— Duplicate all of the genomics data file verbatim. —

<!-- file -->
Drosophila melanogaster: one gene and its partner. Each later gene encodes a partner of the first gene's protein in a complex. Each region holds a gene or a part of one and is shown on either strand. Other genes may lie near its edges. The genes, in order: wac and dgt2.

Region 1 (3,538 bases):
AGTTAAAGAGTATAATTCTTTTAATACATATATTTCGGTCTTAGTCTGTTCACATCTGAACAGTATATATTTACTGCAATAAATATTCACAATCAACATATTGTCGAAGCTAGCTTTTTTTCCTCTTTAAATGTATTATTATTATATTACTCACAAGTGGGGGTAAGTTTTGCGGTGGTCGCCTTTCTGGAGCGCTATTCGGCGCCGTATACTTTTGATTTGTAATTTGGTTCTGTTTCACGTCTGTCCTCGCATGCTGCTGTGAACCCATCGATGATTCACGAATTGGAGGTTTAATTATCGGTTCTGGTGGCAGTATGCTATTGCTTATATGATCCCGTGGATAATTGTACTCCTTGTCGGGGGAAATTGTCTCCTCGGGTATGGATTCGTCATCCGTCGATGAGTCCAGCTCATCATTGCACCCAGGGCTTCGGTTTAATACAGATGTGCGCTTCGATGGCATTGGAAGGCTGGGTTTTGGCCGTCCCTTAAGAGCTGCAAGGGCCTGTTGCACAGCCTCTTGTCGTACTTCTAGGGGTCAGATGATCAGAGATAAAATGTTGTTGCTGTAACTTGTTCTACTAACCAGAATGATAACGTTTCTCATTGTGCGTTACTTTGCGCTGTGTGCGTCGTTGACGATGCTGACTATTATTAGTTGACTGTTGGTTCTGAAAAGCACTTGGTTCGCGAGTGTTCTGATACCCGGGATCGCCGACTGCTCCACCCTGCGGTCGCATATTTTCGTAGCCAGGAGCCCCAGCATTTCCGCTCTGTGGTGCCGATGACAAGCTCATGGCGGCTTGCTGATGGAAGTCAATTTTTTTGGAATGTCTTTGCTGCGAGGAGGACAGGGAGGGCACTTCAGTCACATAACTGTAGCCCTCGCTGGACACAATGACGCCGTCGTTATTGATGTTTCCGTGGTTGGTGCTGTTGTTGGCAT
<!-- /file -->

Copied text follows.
Drosophila melanogaster: one gene and its partner. Each later gene encodes a partner of the first gene's protein in a complex. Each region holds a gene or a part of one and is shown on either strand. Other genes may lie near its edges. The genes, in order: wac and dgt2.

Region 1 (3,538 bases):
AGTTAAAGAGTATAATTCTTTTAATACATATATTTCGGTCTTAGTCTGTTCACATCTGAACAGTATATATTTACTGCAATAAATATTCACAATCAACATATTGTCGAAGCTAGCTTTTTTTCCTCTTTAAATGTATTATTATTATATTACTCACAAGTGGGGGTAAGTTTTGCGGTGGTCGCCTTTCTGGAGCGCTATTCGGCGCCGTATACTTTTGATTTGTAATTTGGTTCTGTTTCACGTCTGTCCTCGCATGCTGCTGTGAACCCATCGATGATTCACGAATTGGAGGTTTAATTATCGGTTCTGGTGGCAGTATGCTATTGCTTATATGATCCCGTGGATAATTGTACTCCTTGTCGGGGGAAATTGTCTCCTCGGGTATGGATTCGTCATCCGTCGATGAGTCCAGCTCATCATTGCACCCAGGGCTTCGGTTTAATACAGATGTGCGCTTCGATGGCATTGGAAGGCTGGGTTTTGGCCGTCCCTTAAGAGCTGCAAGGGCCTGTTGCACAGCCTCTTGTCGTACTTCTAGGGGTCAGATGATCAGAGATAAAATGTTGTTGCTGTAACTTGTTCTACTAACCAGAATGATAACGTTTCTCATTGTGCGTTACTTTGCGCTGTGTGCGTCGTTGACGATGCTGACTATTATTAGTTGACTGTTGGTTCTGAAAAGCACTTGGTTCGCGAGTGTTCTGATACCCGGGATCGCCGACTGCTCCACCCTGCGGTCGCATATTTTCGTAGCCAGGAGCCCCAGCATTTCCGCTCTGTGGTGCCGATGACAAGCTCATGGCGGCTTGCTGATGGAAGTCAATTTTTTTGGAATGTCTTTGCTGCGAGGAGGACAGGGAGGGCACTTCAGTCACATAACTGTAGCCCTCGCTGGACACAATGACGCCGTCGTTATTGATGTTTCCGTGGTTGGTGCTGTTGTTGGCAT